“Do you ever feel like a plastic bag,
Drifting through the wind, wanting to start again?” Firework by Katy Perry
I was finishing up a long run, running up Kessler to the World War I Memorial, when I saw a plastic bag rolling down the hill. Kessler is the longest, steepest sustained “ascent” of the KC marathon. The bag was in the gutter, filled and pushed by the wind.
In my hands, I held three aluminum cans that I had picked up and was going to recycle. And then I thought of the lyrics to Firework. (Do you ever feel like a plastic bag… Wanting to start again?) Would someone recycle this bag? Would it wind up in a landfill? Or would it wind up in the ocean, in the belly of a dolphin, mistaken for a jellyfish? I passed it by; we continued our journeys separately. But I felt a tenuous kinship with that bag. Many times I feel empty and want to start again.
James E. Shapiro in Tales from the Breakdown lane writes about the trash he finds on the road. Sunglasses. Shoes. Stuffed animals. Just about everything. Sometimes he will pick up something and use it or give it to someone else. And he hates dropping things so much that he will carry trash for miles if there is nowhere to dispose of it. I’m a little like him. Then he writes about rocks. And how rocks belong in the place they are. Or (at least) they have the same right to be where they are as he has to be in the breakdown lane, making his way across the country, doing about 50 miles a day at 10:00 / mile.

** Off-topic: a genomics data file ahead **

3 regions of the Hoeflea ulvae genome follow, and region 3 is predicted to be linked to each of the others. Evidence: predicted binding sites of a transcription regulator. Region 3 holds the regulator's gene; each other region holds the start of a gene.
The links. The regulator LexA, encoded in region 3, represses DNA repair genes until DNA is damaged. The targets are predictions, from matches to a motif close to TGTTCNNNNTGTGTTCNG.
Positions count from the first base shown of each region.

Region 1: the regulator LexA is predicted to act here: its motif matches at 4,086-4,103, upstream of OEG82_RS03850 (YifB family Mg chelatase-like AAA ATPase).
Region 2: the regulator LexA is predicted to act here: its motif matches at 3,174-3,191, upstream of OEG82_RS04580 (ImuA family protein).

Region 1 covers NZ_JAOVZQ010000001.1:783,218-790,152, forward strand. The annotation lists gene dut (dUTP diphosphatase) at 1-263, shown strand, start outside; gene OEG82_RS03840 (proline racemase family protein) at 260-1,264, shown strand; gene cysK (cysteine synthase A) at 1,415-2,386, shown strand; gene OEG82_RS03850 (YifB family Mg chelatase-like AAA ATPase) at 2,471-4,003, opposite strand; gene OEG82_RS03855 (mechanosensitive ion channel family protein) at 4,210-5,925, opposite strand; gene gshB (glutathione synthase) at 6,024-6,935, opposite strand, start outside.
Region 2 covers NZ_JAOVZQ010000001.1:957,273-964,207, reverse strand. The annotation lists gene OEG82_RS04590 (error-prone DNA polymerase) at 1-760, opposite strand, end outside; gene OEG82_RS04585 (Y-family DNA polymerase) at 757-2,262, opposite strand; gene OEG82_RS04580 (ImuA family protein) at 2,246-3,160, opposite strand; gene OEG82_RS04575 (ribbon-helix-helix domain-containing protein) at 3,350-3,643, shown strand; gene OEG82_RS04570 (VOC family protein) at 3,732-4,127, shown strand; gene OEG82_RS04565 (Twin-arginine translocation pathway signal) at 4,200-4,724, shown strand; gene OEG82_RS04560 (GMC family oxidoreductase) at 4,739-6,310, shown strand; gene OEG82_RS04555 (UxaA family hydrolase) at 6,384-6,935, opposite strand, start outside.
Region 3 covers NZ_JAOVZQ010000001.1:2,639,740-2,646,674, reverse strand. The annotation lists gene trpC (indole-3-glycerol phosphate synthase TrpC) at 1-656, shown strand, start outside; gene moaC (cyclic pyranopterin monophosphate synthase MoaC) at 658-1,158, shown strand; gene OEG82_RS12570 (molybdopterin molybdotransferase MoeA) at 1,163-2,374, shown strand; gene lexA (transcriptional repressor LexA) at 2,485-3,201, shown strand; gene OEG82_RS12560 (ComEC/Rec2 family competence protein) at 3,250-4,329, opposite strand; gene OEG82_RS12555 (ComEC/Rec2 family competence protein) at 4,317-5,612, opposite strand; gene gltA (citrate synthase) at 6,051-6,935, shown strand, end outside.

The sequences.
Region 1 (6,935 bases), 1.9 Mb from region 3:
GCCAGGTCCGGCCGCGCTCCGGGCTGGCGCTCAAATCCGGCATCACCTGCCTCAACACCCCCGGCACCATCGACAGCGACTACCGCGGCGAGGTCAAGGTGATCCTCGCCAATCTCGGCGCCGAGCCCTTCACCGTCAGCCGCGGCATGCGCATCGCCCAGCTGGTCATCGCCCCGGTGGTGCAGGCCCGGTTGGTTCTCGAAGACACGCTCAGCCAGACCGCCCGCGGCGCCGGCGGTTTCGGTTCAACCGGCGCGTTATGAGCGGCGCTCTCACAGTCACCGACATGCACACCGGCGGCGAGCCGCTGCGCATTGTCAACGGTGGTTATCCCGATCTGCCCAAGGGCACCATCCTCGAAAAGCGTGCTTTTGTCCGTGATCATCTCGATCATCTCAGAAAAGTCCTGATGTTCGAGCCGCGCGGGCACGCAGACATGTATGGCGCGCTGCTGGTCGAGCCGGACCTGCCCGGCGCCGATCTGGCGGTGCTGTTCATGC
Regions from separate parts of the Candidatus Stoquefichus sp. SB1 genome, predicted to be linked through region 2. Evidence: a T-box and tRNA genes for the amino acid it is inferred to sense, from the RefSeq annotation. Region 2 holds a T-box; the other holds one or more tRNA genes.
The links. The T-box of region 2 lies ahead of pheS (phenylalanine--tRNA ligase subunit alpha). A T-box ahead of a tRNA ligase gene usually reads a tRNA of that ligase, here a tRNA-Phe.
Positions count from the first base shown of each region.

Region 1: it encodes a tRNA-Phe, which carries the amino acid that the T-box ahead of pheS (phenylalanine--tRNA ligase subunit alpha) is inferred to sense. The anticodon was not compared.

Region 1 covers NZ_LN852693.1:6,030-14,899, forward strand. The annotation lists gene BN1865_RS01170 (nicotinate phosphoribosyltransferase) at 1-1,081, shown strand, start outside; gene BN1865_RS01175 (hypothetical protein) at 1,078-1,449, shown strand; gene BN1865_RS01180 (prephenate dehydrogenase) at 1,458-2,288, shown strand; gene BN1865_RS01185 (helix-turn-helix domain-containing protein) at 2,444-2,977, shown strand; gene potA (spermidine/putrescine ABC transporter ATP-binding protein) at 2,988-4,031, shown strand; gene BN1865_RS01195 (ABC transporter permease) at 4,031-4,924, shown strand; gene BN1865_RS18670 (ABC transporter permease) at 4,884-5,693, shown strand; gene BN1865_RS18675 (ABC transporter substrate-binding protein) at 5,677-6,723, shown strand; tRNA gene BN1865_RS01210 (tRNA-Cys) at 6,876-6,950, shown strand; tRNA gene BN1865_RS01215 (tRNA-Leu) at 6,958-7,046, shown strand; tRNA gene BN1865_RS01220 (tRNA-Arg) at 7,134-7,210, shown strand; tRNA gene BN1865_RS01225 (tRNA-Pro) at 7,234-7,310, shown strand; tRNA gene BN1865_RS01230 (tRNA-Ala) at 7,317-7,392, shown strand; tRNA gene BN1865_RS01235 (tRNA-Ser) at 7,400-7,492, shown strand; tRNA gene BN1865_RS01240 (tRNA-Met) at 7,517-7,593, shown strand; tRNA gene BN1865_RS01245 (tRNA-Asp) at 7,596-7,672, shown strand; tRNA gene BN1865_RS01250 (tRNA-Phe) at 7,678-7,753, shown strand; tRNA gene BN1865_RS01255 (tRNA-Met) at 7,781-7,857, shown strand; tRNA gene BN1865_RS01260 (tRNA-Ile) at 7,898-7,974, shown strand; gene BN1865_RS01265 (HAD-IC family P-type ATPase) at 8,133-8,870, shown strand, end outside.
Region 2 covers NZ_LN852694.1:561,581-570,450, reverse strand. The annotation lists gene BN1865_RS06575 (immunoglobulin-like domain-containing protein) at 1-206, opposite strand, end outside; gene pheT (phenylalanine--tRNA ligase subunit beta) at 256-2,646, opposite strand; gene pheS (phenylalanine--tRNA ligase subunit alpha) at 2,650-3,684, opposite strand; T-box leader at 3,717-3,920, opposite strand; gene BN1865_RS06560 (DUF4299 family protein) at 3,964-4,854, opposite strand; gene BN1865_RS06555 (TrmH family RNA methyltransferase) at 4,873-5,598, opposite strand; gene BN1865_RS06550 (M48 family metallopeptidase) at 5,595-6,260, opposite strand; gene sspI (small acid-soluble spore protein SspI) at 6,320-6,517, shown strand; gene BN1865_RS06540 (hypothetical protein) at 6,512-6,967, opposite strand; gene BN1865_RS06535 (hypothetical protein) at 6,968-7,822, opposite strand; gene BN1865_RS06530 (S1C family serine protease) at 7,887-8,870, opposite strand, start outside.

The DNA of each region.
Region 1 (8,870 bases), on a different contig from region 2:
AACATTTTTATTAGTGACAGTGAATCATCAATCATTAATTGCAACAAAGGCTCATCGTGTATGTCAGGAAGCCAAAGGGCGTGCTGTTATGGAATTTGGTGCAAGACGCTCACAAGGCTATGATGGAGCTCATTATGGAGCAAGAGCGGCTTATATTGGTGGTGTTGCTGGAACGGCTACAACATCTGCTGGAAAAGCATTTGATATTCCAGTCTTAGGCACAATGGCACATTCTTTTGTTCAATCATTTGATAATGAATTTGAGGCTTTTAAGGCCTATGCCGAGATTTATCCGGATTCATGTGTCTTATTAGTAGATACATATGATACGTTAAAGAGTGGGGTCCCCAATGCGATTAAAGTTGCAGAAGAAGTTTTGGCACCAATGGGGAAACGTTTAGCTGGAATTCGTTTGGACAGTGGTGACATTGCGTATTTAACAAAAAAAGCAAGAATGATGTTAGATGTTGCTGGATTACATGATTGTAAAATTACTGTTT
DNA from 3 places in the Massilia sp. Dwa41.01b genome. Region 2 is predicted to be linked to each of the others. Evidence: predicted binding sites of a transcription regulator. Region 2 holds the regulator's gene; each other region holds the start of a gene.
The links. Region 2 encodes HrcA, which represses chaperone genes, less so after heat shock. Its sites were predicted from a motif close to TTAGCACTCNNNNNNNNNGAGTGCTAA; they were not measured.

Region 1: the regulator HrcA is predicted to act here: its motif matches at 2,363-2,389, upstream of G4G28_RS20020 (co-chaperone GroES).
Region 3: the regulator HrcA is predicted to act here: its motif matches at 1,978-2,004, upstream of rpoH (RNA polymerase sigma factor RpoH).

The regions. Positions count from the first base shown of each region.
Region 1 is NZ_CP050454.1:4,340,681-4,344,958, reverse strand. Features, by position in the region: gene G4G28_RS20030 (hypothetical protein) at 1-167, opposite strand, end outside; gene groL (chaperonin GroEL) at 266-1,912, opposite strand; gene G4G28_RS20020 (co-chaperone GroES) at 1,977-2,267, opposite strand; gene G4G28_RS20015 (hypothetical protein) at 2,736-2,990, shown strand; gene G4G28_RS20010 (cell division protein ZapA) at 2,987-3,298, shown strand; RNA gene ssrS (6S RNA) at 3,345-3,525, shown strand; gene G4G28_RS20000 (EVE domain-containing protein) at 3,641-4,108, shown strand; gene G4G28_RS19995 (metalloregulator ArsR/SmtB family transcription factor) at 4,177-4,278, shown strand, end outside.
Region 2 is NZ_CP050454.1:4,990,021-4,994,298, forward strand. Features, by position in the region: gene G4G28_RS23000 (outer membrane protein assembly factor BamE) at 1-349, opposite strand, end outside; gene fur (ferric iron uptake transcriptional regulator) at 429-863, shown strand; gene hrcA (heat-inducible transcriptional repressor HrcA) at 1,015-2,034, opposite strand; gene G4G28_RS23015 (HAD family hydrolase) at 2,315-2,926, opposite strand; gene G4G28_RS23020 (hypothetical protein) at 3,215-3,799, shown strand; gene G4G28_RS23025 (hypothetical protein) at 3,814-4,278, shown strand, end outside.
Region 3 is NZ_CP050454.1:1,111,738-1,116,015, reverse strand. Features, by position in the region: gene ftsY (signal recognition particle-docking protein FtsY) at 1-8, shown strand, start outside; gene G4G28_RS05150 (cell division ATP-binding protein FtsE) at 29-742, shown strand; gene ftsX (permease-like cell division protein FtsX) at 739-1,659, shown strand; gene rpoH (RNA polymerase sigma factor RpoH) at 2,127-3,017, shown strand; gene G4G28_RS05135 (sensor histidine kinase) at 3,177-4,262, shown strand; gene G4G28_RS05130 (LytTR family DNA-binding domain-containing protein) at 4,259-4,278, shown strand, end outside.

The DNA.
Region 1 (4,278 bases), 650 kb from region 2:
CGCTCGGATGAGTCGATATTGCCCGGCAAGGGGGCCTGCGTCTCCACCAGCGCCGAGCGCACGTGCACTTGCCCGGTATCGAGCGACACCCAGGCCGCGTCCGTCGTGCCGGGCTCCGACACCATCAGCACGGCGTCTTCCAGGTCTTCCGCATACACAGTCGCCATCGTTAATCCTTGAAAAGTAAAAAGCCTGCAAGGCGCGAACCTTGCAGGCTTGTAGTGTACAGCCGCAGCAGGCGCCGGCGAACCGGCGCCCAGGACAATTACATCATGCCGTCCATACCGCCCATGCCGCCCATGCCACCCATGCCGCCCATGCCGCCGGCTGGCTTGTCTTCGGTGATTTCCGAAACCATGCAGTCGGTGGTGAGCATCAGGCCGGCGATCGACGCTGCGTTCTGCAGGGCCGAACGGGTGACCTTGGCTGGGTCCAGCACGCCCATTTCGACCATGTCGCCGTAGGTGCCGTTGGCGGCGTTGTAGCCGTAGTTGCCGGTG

Why had I chosen to pick up the cans? Why not a Styrofoam cup (they take just about FOREVER to decompose)? Why not this plastic bag? Recycling an aluminum can conserves enough energy to run a television for 3 hours. It will decompose in a landfill in 50 years. A plastic bag will take 1,000 years to decompose, while a Styrofoam cup will take 7.5 billion years. That Styrofoam cup has a lot of staying power. Without the aid of embalming fluid, it will outlast me. And I’m planning to be cremated. Ashes to ashes for me. Thank you.
I was devolving to the “it just isn’t worth it perspective” when I thought of the Star Thrower story, originally in an essay by Loren Eiseley. (If you don’t know it, you should google it and read it. There are many versions.) With apologies to Ms. Eiseley, allow me to shorten the story.
The tide was going out. And there was a person throwing live star fish back into the ocean. Someone came up and said, “What are you doing? There are dying starfish for miles! You’ll never save them all. What you are doing just doesn’t matter!” And the star thrower picked up a starfish, tossed it back into the Living Water of the ocean and said, “It mattered to that one.”
And as I tossed my aluminum cans in the recycling bin I thought, “It mattered to that one.”
Now I have begun picking up Styrofoam cups and plastic bags. They are special to me.
I am the aluminum can thrower.